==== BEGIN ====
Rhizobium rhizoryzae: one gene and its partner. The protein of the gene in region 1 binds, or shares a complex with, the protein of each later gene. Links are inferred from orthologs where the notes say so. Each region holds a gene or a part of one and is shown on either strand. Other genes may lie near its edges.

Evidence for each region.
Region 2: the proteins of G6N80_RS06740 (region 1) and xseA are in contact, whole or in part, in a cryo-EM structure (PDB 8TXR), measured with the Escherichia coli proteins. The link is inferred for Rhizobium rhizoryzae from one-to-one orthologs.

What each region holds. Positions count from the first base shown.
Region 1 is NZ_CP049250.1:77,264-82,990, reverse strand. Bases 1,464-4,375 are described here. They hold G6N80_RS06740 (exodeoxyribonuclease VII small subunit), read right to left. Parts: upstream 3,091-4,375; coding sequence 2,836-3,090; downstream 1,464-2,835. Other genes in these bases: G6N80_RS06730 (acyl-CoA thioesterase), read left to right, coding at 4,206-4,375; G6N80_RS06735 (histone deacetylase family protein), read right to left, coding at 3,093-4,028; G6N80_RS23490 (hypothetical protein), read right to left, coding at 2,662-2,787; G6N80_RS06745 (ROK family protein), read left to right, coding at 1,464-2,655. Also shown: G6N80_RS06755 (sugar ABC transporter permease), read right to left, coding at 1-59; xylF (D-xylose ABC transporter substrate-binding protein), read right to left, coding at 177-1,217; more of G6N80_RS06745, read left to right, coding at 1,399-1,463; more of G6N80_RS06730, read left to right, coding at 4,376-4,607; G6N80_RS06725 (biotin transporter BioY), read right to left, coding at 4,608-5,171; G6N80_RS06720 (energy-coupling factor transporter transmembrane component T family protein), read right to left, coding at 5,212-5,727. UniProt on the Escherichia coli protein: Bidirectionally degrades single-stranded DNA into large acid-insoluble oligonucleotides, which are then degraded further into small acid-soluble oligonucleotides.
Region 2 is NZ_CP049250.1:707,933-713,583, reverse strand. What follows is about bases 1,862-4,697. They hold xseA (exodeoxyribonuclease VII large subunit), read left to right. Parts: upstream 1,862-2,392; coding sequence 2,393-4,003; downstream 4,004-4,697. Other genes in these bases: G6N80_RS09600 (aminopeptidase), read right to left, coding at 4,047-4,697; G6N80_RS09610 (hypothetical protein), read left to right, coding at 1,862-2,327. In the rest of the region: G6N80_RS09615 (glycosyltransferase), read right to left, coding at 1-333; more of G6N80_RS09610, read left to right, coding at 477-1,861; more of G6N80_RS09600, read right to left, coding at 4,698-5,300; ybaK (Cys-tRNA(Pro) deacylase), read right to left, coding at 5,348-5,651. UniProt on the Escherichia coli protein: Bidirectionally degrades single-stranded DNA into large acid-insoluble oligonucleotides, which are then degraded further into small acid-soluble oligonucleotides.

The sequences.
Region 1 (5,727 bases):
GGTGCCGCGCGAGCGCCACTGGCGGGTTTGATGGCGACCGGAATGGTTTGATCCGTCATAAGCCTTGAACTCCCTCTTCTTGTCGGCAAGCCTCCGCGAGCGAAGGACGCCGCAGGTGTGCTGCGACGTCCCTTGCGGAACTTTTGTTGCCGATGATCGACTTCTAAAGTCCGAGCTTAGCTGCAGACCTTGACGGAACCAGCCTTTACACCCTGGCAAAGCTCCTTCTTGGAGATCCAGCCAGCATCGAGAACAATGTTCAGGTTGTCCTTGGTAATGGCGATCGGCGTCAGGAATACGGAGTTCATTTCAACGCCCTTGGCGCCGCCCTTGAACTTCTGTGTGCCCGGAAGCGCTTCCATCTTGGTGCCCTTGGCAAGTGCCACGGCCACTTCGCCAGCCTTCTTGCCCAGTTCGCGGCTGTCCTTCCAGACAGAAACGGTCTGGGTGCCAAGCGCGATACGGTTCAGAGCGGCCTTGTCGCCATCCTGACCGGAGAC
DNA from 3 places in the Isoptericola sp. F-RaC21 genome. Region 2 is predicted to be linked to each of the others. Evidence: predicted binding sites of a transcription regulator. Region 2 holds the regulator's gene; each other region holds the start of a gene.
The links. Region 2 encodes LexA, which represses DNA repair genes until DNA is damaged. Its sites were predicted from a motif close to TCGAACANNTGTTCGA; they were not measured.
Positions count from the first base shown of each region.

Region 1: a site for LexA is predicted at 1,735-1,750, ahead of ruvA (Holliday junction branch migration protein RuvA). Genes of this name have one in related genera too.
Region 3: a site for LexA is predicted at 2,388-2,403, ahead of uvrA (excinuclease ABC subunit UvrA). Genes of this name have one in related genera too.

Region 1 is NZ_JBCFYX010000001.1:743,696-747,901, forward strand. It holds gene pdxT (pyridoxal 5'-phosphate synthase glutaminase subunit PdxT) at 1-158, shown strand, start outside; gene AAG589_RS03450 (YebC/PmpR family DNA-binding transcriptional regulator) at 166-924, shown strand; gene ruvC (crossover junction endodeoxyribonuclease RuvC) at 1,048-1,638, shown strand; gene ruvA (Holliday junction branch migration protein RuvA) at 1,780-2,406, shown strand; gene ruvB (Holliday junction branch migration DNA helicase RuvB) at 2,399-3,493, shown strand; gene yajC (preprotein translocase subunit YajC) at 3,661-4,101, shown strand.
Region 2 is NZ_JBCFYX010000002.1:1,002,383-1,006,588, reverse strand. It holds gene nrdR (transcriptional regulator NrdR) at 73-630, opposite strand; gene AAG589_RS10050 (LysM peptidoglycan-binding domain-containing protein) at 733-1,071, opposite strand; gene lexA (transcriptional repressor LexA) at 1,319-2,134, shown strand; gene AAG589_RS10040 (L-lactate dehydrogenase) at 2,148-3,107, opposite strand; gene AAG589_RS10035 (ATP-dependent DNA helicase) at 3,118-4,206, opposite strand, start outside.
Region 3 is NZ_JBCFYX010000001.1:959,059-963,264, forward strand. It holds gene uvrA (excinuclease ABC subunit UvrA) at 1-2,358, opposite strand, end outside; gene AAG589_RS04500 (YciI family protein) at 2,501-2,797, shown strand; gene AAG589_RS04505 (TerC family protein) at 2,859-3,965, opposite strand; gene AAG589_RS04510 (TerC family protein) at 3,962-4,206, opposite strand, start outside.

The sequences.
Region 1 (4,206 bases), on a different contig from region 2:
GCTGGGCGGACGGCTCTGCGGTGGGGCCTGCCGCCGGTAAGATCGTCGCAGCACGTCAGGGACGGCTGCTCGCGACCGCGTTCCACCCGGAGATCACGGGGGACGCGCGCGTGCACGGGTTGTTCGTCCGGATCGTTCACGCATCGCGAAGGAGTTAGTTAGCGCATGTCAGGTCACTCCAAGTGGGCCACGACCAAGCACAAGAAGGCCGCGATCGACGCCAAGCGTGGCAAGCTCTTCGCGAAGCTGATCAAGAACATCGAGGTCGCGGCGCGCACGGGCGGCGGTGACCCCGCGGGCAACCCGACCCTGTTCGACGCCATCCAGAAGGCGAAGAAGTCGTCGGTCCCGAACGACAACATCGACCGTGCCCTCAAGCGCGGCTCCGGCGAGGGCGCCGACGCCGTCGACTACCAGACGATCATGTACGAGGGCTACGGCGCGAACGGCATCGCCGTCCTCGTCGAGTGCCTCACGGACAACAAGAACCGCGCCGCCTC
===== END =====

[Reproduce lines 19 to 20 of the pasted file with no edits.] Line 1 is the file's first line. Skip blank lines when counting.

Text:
Region 1 (4,206 bases), on a different contig from region 2:
GCTGGGCGGACGGCTCTGCGGTGGGGCCTGCCGCCGGTAAGATCGTCGCAGCACGTCAGGGACGGCTGCTCGCGACCGCGTTCCACCCGGAGATCACGGGGGACGCGCGCGTGCACGGGTTGTTCGTCCGGATCGTTCACGCATCGCGAAGGAGTTAGTTAGCGCATGTCAGGTCACTCCAAGTGGGCCACGACCAAGCACAAGAAGGCCGCGATCGACGCCAAGCGTGGCAAGCTCTTCGCGAAGCTGATCAAGAACATCGAGGTCGCGGCGCGCACGGGCGGCGGTGACCCCGCGGGCAACCCGACCCTGTTCGACGCCATCCAGAAGGCGAAGAAGTCGTCGGTCCCGAACGACAACATCGACCGTGCCCTCAAGCGCGGCTCCGGCGAGGGCGCCGACGCCGTCGACTACCAGACGATCATGTACGAGGGCTACGGCGCGAACGGCATCGCCGTCCTCGTCGAGTGCCTCACGGACAACAAGAACCGCGCCGCCTC